Lotus Elan

Wheel Nut

PostPost by: bobm3142 » Fri Mar 29, 2013 5:54 pm

Sorry to ask such a basic question but will someone please advise me how to correctly tighten the road wheel retaining nut. I have a mallet in the kit for this purpose. The workshop manual says that I should check that they are tight every 1000 miles but does not appear to tell me how to do this or how to tighten them in the first instance.

Many thanks,

Bob
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PostPost by: oldelanman » Fri Mar 29, 2013 6:54 pm

Here's what the Driver's handbook says.........
Wheel spinner tightening 1 001.jpg and

Wheel spinner tightening 2.jpg and


Or you might want to consider one of Sartos tools to do the job with a torque wrench......Search for "spinner tool" or "sarto" in the Tool Talk section
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PostPost by: bobm3142 » Fri Mar 29, 2013 7:30 pm

Hello Roger,

Thanks for the info. It is just what I needed. It doesn't seem very scientific but I guess it's worked successfully for years and years.

I have a Lotus workshop manual but not a handbook for my S3. I'll look out for one (perhaps a reproduced one).

Many thanks,

Bob
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PostPost by: frearther » Sat Mar 30, 2013 6:10 pm

I second the motion for the Sarto tool. Along with a good torque wrench (or a piece of pipe, a knowledge of your weight, and the ability to measure), it makes for a better, more consistent fitting.

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PostPost by: peterako » Mon Apr 01, 2013 11:59 am

Eeek....

"We would point out however, that if the nut(s) are overtightened by a very heavy, strong person, ther is a possibility of splitting the wheel in the area adjacent to the wheel nut."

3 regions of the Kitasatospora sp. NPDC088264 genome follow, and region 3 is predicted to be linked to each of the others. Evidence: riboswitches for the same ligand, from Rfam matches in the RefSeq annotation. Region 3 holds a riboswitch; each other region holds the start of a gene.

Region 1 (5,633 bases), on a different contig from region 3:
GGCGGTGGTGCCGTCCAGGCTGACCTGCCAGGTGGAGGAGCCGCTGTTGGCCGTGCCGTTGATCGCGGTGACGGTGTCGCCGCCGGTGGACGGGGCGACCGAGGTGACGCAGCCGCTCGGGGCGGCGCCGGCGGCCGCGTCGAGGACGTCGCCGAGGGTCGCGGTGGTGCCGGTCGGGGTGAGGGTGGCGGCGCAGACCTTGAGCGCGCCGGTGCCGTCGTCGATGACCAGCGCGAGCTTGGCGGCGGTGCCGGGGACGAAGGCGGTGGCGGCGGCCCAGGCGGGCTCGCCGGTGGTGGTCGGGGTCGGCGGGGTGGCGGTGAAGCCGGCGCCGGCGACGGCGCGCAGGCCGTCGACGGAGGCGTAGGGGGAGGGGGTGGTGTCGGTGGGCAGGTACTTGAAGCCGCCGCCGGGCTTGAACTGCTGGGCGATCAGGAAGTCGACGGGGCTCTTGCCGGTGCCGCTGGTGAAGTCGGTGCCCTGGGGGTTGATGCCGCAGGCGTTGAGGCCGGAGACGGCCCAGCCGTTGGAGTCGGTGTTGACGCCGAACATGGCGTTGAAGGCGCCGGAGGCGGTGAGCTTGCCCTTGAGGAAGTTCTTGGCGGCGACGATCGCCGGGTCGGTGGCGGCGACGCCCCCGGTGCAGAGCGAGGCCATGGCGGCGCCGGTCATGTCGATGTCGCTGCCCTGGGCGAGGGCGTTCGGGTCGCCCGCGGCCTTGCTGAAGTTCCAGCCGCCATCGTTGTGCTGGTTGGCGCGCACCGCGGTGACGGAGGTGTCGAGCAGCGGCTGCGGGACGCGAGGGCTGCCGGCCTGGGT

:shock:

I'm heavy (100kg+)....relatively strong...and use a wheel spanner with a 3'+ lever......I'm worried now.......

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PostPost by: bobm3142 » Mon Apr 01, 2013 12:38 pm

Hi Peter,
I don't know what kind of an Inginear you is (elec., mech., etc), but if you're mechanical and you look at the wheel arrangement you will see that there is a real danger of splitiing the wheel. When I have more time I will calculate how much talk is needed to split the wheel and what effect dynamic loading through road bumps, etc. might have. The info in the handbook (kindly copied above for me) states that the aim is a torque of 200lbsf.ft with a maximum recommended value of 220lbsf.ft. There is very little difference in these (just 20lbsf.ft) so some care is needed, especially when you consider that friction in the threads could easily account for 20lbsf.ft. At 3ft you need to pull about 70 lbsf. (66.7 to 73.3). I recon a decent torque wrench is the answer. Do clean the threads but do NOT lubricate them and do check that they are tight at regular intervals and after a short distance when you first tighten them.